When God called my husband and me to plant a church, I said yes.
My yes to church planting echoed the vow I made on my wedding day, that I would support my husband in any ministry God might give him. As he does with us all, God has not stopped asking for my yes and he has not stopped showering his faithfulness on any willingness I offer him.
Sisters, I believe this — a willing heart — is the key to our fruitfulness and joy. And yet our hearts are the very things that will be tempted and tried throughout the church planting process. Feelings of loneliness, resentment, discouragement, or exhaustion lure us to wander from Him.
The temptations are subtle but real:
- to turn to others, to turn away from the calling because it’s difficult and demanding,
- to distance ourselves from our husbands out of resentment,
- to feed our children a faint distaste for the church and for God,
- to believe that our successes in church planting belong to us,
- to live off of our previous sacrifices and refuse to sacrifice more of ourselves to God.
The temptation is to self: seeking our own agenda, clamoring to have our needs met, self-promotion, and selfish ambition. As we seek these things, we become a statistic: burned out, isolated, depressed, and — sometimes — resigned.
Moving Box Burnout
I speak from experience.
My heart has been tested countless times throughout our church planting journey, starting from the moment I unpacked the last moving box in our new home in our new city.
Over the course of the first year and well into the second, nothing came easy, despite our hard work. I struggled to conjure up the faith and excitement I had come to our city with. I longed for God to make things easier and more comfortable for us. I wondered why we weren’t the church planters who experienced explosive growth in a short period of time. How I envied those people.
I began putting undue pressure on my husband Kyle because I was emotionally fragile, uncertain of my role, and lonely. Church planting was proving harder than I had originally expected.
“Why did you bring me here?” I’d say to Kyle, my words dripping with resentment. He’d gently remind me that God called me here too, that we were a team, and that I’d felt so certain when we were preparing to plant the church.
I mourned the change and what it required of me: more sacrifice, less of my husband, more uncertainty, less of the familiar routines we had once enjoyed. I grew disillusioned — with ministry, with church planting, and with marriage.
I dwelled there, feeding my sinful thoughts.
- What if we had never moved here?
- What if Kyle hadn’t gone into ministry?
- What if we had ignored God’s call to church plant?
- What if I hadn’t married someone in the ministry?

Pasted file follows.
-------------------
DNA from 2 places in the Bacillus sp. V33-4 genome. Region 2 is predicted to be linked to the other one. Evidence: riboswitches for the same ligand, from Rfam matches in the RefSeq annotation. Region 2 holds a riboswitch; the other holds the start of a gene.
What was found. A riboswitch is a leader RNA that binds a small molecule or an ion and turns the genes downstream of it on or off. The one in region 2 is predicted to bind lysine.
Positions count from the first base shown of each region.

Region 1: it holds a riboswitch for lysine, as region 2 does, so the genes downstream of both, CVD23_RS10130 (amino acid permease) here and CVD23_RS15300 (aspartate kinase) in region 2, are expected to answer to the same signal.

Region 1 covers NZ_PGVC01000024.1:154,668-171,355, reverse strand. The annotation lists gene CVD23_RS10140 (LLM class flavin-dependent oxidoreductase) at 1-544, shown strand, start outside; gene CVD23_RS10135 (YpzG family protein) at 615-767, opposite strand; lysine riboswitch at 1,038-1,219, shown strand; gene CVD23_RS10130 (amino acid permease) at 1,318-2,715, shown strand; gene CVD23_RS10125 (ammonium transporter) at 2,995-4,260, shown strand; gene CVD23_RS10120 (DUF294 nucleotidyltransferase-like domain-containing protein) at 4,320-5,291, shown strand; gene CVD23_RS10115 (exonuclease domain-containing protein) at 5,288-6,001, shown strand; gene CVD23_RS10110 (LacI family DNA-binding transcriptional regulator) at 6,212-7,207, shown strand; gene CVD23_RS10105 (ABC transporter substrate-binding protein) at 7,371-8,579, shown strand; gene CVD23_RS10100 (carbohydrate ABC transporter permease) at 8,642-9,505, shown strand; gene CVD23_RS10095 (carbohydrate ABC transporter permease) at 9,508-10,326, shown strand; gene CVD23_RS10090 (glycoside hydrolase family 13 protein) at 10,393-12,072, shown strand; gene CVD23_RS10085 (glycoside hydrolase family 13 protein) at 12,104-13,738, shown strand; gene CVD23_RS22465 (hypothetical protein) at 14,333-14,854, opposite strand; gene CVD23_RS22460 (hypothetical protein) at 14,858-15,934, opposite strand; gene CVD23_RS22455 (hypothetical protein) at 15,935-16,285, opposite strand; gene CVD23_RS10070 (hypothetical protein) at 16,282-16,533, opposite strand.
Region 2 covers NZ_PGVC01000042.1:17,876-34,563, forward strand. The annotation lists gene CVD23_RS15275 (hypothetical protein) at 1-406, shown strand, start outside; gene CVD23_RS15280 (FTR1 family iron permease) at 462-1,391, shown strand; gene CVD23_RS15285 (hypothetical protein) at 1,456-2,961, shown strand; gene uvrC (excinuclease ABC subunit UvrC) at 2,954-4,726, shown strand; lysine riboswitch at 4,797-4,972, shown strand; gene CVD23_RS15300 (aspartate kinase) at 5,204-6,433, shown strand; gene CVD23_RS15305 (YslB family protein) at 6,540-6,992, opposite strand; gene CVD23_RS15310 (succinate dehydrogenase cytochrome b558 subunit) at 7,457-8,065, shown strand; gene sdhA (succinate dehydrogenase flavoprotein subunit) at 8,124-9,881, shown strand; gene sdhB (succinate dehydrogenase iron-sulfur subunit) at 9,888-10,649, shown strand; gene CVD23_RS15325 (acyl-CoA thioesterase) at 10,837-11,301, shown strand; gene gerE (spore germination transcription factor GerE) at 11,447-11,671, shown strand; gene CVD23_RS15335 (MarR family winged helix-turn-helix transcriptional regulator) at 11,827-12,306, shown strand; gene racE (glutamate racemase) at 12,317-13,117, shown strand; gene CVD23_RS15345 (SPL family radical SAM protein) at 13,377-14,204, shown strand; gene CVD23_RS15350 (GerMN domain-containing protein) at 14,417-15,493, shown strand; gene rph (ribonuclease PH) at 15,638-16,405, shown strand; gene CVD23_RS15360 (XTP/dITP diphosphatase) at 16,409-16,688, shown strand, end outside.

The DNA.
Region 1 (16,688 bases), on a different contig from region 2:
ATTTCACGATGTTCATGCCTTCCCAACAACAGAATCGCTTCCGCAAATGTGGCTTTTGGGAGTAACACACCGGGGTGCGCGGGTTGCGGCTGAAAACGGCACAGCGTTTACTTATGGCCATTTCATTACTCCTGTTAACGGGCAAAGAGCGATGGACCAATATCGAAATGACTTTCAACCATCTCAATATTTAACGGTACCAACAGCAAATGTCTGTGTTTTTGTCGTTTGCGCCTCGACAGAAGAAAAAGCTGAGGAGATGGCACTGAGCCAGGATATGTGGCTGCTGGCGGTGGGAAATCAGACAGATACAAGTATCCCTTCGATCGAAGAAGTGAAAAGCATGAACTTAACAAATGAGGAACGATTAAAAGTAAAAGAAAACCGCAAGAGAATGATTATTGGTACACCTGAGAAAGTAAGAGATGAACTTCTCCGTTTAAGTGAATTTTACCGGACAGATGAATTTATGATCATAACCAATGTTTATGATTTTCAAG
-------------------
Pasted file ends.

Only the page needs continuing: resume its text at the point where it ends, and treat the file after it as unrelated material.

- What would it hurt just to give up?
I also aimed my bitter arrows at God. Why can’t you make this easier? I have been obedient and faithful in coming here, and this is what I get?
I had entered church planting with a firm faith, but because I didn’t closely guard my heart, because I listened to those little poisonous whispers, I forgot that God loved me and I doubted his provision. Resentful, my heart hardened toward Kyle and toward God. My unwillingness to submit to the Lord and accept his good purposes for me made it all the more difficult to hear his voice or receive his comfort.
I found myself at a crossroads.
Clenched Fist or Open Hand?
God was allowing the difficulty of church planting to sift me, to bring the issues of my heart to the surface. I realized that if I didn’t address these things, my marriage, my family, and my own heart were in danger. God was refining me, cleaning me out, and teaching me dependence rather than self-reliance. I could continue my attempts at controlling and relying on myself, or I could submit myself in dependence on him.
I chose to submit. I found myself agreeing with Peter when he spoke to Jesus: “Lord, to whom shall we go? You have the words of eternal life” (John 6:68). I chose to trust him with my heart and let him do — through church planting — the work he needed to do in me.
As my posture changed from clenched fists to open hands, my heart softened toward God, toward Kyle, toward those we were trying to reach, and toward the unique calling of church planting. Instead of a stubborn hindrance, I was finally becoming a vessel God could use.
Strengthened with Might
This does not mean I remain perfectly submitted to God. It means that I learned to earnestly guard my heart and trust his gentle pruning. It means that I recognize how the gospel must daily grip my heart so that I will not go careening off into people pleasing or discouragement.
My fellow church planting wives, God is for you, and my prayers are with you as you fulfill the calling he has placed on your life. I pray that you would allow God to keep your heart tender toward him and toward those he has called you to. Let us continue to labor together for the gospel alongside our husbands with great faith, joyful sacrifice, and service. “For this reason I bow my knees to the Father of our Lord Jesus Christ . . . that he would grant you, according to the riches of his glory, to be strengthened with might through his Spirit in the inner man” (Ephesians 3:14–15).